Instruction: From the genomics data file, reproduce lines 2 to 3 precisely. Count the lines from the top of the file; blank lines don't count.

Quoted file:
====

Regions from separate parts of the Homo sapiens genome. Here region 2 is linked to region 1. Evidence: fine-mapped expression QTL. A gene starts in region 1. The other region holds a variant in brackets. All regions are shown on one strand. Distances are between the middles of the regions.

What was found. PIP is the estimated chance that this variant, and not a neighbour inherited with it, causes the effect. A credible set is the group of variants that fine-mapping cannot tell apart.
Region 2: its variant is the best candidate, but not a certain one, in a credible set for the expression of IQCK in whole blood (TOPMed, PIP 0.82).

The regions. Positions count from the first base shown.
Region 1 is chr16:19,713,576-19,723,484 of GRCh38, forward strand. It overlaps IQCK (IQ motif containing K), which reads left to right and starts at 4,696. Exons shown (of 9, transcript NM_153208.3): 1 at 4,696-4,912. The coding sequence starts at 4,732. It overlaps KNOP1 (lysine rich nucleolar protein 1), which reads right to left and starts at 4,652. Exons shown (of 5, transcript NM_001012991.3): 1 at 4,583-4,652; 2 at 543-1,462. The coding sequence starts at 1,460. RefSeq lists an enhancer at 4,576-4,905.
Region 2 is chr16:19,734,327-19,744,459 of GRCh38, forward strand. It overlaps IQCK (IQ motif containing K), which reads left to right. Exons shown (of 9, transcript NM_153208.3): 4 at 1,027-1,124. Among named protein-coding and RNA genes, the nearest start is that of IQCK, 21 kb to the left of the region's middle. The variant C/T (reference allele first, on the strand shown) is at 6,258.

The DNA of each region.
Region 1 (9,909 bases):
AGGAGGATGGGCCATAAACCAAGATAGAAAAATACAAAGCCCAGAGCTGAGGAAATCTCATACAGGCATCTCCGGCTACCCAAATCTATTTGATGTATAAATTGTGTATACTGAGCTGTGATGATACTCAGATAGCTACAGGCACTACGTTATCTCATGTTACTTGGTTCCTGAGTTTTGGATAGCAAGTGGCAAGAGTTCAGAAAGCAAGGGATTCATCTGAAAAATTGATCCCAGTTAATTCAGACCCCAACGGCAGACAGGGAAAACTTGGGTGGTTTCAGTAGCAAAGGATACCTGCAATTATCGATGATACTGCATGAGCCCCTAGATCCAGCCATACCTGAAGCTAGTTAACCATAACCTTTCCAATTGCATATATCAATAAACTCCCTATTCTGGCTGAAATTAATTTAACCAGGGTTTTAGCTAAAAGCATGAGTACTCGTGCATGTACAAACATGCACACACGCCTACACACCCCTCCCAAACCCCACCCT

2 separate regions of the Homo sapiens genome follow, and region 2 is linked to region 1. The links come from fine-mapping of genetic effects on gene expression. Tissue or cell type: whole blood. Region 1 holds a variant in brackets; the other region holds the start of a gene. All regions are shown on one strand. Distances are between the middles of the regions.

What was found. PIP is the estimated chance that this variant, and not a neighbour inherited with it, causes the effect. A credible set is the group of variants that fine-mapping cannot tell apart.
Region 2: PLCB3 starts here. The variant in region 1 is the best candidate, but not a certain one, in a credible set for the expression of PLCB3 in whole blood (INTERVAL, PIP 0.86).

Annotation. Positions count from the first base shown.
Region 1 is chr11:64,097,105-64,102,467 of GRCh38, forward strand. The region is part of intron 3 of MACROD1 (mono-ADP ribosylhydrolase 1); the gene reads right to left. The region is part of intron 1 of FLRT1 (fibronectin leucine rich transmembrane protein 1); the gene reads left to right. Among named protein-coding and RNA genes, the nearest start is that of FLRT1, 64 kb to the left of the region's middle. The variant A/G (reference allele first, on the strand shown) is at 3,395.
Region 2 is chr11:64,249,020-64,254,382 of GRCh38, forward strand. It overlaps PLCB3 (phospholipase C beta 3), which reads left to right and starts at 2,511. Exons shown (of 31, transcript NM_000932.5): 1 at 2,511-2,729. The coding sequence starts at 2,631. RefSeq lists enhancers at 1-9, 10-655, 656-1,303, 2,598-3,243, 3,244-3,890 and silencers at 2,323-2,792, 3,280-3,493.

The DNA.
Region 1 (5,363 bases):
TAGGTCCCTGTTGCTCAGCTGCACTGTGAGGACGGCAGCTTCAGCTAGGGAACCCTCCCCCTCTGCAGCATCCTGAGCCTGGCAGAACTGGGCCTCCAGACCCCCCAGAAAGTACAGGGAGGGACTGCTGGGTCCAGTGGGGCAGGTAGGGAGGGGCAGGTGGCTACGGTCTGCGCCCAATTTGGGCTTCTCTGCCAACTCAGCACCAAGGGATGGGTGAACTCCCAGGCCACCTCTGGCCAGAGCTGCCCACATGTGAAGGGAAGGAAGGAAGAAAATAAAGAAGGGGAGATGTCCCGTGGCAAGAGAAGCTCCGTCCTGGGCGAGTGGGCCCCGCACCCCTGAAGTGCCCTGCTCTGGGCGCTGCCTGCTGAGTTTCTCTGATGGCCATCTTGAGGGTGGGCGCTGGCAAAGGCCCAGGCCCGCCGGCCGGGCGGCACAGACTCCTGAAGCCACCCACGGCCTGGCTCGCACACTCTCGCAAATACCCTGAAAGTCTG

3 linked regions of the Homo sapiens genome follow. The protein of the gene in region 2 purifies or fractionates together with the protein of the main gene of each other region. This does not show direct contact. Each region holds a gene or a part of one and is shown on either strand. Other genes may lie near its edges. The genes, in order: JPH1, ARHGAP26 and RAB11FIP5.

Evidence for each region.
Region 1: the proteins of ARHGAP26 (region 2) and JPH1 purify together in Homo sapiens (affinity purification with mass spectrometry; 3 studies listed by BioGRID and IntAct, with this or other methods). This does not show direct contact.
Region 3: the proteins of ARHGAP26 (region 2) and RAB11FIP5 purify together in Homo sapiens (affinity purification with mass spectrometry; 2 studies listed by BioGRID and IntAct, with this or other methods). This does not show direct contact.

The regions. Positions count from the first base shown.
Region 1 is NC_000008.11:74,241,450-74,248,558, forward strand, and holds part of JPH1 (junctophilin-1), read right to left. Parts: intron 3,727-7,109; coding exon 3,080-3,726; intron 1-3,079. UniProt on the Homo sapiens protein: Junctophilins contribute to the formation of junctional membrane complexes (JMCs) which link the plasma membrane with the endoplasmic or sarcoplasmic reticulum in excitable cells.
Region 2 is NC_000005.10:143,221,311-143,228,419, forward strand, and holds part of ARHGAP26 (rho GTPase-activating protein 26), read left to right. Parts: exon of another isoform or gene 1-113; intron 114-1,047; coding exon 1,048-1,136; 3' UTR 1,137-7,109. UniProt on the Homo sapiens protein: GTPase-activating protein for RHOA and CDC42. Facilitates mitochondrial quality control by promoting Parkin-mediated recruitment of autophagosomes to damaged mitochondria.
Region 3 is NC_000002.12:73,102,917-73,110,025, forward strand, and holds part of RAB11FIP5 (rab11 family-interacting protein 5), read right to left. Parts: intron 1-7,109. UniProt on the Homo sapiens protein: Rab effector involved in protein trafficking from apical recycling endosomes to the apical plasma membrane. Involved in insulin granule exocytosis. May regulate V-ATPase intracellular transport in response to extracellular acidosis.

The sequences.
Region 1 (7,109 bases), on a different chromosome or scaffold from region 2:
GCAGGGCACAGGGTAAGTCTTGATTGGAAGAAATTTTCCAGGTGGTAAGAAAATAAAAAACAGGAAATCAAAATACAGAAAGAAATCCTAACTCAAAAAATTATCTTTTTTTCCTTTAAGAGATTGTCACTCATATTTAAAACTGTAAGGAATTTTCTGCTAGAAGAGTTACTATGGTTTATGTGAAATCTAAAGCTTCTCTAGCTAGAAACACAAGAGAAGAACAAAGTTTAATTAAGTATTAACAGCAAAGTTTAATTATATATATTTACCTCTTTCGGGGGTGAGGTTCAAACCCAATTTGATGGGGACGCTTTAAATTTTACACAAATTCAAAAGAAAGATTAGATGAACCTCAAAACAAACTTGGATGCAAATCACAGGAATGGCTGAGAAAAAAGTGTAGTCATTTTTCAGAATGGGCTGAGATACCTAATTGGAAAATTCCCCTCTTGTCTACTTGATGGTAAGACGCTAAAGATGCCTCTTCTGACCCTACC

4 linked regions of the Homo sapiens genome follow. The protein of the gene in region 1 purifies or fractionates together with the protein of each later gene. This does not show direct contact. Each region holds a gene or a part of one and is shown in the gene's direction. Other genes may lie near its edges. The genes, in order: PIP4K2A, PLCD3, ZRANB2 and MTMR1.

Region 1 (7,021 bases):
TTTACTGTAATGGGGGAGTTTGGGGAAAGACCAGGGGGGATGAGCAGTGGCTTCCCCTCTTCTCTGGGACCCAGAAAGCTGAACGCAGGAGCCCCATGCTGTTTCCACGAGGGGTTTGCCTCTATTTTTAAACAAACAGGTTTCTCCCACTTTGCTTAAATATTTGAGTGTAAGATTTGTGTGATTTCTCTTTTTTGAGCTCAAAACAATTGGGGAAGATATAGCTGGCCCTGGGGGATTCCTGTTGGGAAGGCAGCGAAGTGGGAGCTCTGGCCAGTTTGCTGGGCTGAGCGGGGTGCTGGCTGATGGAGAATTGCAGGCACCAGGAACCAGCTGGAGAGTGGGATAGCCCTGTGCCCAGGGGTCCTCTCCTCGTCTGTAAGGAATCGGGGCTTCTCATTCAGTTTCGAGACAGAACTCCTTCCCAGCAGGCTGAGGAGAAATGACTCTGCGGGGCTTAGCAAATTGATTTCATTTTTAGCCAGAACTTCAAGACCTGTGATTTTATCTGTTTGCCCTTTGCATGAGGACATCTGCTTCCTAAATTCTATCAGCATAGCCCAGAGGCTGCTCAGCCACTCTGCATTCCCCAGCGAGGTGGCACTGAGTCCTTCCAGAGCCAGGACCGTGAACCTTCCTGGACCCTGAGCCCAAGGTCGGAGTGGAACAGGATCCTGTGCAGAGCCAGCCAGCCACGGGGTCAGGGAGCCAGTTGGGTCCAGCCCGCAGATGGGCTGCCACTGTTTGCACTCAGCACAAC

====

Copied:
What was found. PIP is the estimated chance that this variant, and not a neighbour inherited with it, causes the effect. A credible set is the group of variants that fine-mapping cannot tell apart.
Region 2: its variant is the best candidate, but not a certain one, in a credible set for the expression of IQCK in whole blood (TOPMed, PIP 0.82).